Yes, it is a shotgun, and yes the system is called SkyNet.

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Lacking a long-term approach to tackle the increasing accessibility, flexibility and volatility of drone warfare, the U.S. Air Force is turning to small contract, quick turn-around solutions to defend against smaller and lighter unmanned aircraft threats. The best solution, for the time being, may just be the shotgun.

We have all joked around about shooting packages out of the sky with a barrel of buckshot when Amazon announced it was looking into drone delivery, but that very same approach is now being fast-tracked by the U.S. Air Force to defend against smaller drone targets.

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According to the justification document released by the Pentagon’s Joint Rapid Acquisition Cell last week, and as reported by our friends over at The War Zone, testing is under way to develop a shotgun projectile designed to take out light unmanned aircraft by firing a weighted net with a foot-wide spread.

The net projectile is being developed by ALS to be compatible with the U.S. Air Force’s standard Remington 870 shotgun, but could also require a small muzzle attachment with barrel rifling to get the projectile spinning as it travels toward the little enemy drone at longer distances.

The small drones this new shotgun projectile is being developed against are classified in two categories; the first category of drones weigh less than 20 pounds and fly at an altitude of about 1,200 feet, and the second category weigh just over 50 pounds and fly at up to around 3,500 feet.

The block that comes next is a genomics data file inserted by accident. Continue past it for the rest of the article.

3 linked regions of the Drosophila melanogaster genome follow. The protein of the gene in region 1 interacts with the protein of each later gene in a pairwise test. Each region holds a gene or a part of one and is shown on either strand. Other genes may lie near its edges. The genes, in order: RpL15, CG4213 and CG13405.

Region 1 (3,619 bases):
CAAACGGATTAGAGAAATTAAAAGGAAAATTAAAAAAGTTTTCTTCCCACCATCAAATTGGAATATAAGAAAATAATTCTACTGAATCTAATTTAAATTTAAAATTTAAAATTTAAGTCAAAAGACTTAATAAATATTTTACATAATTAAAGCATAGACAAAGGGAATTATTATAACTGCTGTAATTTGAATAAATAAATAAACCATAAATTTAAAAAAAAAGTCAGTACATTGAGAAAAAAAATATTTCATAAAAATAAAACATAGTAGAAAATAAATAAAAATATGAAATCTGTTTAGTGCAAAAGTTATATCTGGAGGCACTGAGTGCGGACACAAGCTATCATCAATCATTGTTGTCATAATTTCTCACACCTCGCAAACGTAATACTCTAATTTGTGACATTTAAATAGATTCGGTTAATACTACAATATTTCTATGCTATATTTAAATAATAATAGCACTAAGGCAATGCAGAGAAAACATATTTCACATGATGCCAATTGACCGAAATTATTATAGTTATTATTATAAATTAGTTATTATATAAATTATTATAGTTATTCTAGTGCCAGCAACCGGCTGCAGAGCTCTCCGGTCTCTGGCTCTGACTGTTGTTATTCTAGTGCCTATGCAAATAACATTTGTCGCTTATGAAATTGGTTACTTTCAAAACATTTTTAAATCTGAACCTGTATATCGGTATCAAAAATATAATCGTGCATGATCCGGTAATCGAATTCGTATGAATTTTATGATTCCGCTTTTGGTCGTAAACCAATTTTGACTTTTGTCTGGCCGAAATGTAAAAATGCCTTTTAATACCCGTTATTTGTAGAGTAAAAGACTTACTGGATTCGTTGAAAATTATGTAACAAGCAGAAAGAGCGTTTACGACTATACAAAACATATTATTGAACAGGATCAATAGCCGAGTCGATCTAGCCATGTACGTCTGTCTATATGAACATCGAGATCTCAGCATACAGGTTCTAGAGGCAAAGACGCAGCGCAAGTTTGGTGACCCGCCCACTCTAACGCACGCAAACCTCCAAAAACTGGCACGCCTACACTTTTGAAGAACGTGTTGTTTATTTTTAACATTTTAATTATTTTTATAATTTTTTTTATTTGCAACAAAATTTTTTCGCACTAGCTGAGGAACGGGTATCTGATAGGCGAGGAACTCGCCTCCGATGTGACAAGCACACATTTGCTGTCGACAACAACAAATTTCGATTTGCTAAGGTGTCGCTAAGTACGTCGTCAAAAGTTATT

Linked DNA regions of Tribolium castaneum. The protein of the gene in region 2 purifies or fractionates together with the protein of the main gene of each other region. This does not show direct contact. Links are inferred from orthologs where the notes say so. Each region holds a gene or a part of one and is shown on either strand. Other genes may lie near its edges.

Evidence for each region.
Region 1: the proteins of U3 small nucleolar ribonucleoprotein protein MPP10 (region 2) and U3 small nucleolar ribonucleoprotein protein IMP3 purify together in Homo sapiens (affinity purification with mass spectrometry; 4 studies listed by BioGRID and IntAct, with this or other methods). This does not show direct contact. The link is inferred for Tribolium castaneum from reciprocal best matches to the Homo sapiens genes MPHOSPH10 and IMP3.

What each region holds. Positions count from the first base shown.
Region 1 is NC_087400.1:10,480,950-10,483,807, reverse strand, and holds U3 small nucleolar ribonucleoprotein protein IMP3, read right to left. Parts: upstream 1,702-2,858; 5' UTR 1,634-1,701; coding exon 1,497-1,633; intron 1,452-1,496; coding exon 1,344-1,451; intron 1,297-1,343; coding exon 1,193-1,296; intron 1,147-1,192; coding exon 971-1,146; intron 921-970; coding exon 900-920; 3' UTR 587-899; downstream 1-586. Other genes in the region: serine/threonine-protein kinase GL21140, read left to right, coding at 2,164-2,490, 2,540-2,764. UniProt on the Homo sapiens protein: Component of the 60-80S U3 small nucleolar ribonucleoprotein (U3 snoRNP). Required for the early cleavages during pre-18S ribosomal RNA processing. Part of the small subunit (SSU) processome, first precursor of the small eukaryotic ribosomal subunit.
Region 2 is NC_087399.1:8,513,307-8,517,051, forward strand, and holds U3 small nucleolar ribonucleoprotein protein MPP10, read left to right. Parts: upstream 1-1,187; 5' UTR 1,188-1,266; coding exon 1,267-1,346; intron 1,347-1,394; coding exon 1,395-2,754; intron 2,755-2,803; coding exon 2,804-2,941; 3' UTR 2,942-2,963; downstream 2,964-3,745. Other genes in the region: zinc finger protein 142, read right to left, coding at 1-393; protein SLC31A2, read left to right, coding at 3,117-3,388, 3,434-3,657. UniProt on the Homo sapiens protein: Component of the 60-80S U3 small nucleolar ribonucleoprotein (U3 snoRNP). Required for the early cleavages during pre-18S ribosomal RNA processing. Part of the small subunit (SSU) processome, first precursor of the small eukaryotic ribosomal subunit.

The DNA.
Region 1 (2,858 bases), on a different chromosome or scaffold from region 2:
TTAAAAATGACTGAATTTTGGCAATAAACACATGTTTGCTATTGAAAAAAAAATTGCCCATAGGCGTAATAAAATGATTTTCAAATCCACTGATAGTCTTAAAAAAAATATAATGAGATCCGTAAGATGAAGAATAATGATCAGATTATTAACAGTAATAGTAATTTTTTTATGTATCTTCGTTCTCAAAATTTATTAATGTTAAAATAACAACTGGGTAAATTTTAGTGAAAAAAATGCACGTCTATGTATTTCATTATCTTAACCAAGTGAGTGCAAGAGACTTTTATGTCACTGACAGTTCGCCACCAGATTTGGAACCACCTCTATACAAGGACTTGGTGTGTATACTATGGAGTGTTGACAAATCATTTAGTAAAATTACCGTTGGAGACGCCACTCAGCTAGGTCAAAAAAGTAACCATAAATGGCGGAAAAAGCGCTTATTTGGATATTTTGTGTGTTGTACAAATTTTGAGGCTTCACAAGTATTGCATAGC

The projectile system, fittingly called the “SkyNet Net Gun System”, has been tested alongside other anti-drone prototypes like electromagnetic wave guns and drone-to-drone systems. The most recent documented test of the SkyNet system was in December of 2016.

The main concerns with an anti-drone weapon like the shotgun net is the potential for collateral damage if the system misses its target, and defense leadership feel the “take a shotgun and shoot down something” approach isn’t a good enough solution to adequately equip U.S. security forces.

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The threat of small unmanned aircraft, like popular commercial drones recently weaponized with grenades by ISIS, are a current and immediate threat, and the Pentagon is rightfully in a panic over ensuring we can defend our armed forces, emergency personnel, and vital national security assets (like nukes) from the threat of these tiny machines.

Firing a net out of a shotgun may be one of the cheapest, quickest, and decently reliable methods of combating this new form of warfare in the short-term, but the contracts are for limited supplies. Lack of a long-term solution, as well as legal guidelines and a structure for implementation, leaves U.S. defenses at the mercy of anybody with a credit card.